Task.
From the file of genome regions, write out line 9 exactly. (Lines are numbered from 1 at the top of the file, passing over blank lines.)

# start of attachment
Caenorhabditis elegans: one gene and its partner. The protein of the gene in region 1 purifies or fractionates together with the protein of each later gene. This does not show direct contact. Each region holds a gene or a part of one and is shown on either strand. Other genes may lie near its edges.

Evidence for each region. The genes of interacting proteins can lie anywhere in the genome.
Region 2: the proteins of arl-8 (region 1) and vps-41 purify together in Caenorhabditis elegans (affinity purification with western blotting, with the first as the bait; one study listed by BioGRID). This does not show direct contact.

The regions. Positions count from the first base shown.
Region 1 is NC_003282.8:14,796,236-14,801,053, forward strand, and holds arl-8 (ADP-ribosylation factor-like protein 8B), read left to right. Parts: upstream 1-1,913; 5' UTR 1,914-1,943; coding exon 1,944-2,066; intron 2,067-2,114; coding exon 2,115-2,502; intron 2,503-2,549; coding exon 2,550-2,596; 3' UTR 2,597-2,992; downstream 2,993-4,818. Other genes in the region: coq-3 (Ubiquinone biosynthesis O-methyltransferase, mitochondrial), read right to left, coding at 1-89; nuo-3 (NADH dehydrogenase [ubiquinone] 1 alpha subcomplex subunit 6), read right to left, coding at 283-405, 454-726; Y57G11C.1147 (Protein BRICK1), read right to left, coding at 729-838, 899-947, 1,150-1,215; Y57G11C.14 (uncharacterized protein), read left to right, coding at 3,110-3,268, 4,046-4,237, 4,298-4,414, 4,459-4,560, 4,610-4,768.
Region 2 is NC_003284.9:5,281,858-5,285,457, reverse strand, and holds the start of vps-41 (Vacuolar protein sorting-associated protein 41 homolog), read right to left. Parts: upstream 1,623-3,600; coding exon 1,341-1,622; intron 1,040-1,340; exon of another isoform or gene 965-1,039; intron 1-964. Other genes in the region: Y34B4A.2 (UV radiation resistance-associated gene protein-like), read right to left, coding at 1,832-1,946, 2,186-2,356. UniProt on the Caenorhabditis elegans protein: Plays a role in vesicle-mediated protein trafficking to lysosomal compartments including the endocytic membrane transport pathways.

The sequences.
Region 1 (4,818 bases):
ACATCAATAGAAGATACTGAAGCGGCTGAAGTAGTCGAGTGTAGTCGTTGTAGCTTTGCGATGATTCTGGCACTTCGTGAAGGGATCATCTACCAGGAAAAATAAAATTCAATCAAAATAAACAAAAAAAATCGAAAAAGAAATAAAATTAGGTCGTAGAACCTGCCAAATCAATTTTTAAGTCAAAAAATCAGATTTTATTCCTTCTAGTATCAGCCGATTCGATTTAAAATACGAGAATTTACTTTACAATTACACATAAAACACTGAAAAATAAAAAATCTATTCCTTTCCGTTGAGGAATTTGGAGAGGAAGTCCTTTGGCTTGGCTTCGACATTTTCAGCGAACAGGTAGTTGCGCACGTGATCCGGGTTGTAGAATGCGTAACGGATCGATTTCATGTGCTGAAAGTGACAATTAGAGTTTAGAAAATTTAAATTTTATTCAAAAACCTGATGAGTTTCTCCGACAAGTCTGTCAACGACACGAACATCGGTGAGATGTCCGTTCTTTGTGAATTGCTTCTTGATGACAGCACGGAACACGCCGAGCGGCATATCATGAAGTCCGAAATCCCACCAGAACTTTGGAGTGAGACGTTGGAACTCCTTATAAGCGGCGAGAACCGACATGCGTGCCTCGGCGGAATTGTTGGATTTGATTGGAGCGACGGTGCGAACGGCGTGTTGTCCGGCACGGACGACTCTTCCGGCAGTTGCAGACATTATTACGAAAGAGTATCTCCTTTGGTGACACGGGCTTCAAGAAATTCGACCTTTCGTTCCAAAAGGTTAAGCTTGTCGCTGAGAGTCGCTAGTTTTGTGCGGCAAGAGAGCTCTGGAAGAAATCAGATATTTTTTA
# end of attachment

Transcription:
ACATCAATAGAAGATACTGAAGCGGCTGAAGTAGTCGAGTGTAGTCGTTGTAGCTTTGCGATGATTCTGGCACTTCGTGAAGGGATCATCTACCAGGAAAAATAAAATTCAATCAAAATAAACAAAAAAAATCGAAAAAGAAATAAAATTAGGTCGTAGAACCTGCCAAATCAATTTTTAAGTCAAAAAATCAGATTTTATTCCTTCTAGTATCAGCCGATTCGATTTAAAATACGAGAATTTACTTTACAATTACACATAAAACACTGAAAAATAAAAAATCTATTCCTTTCCGTTGAGGAATTTGGAGAGGAAGTCCTTTGGCTTGGCTTCGACATTTTCAGCGAACAGGTAGTTGCGCACGTGATCCGGGTTGTAGAATGCGTAACGGATCGATTTCATGTGCTGAAAGTGACAATTAGAGTTTAGAAAATTTAAATTTTATTCAAAAACCTGATGAGTTTCTCCGACAAGTCTGTCAACGACACGAACATCGGTGAGATGTCCGTTCTTTGTGAATTGCTTCTTGATGACAGCACGGAACACGCCGAGCGGCATATCATGAAGTCCGAAATCCCACCAGAACTTTGGAGTGAGACGTTGGAACTCCTTATAAGCGGCGAGAACCGACATGCGTGCCTCGGCGGAATTGTTGGATTTGATTGGAGCGACGGTGCGAACGGCGTGTTGTCCGGCACGGACGACTCTTCCGGCAGTTGCAGACATTATTACGAAAGAGTATCTCCTTTGGTGACACGGGCTTCAAGAAATTCGACCTTTCGTTCCAAAAGGTTAAGCTTGTCGCTGAGAGTCGCTAGTTTTGTGCGGCAAGAGAGCTCTGGAAGAAATCAGATATTTTTTA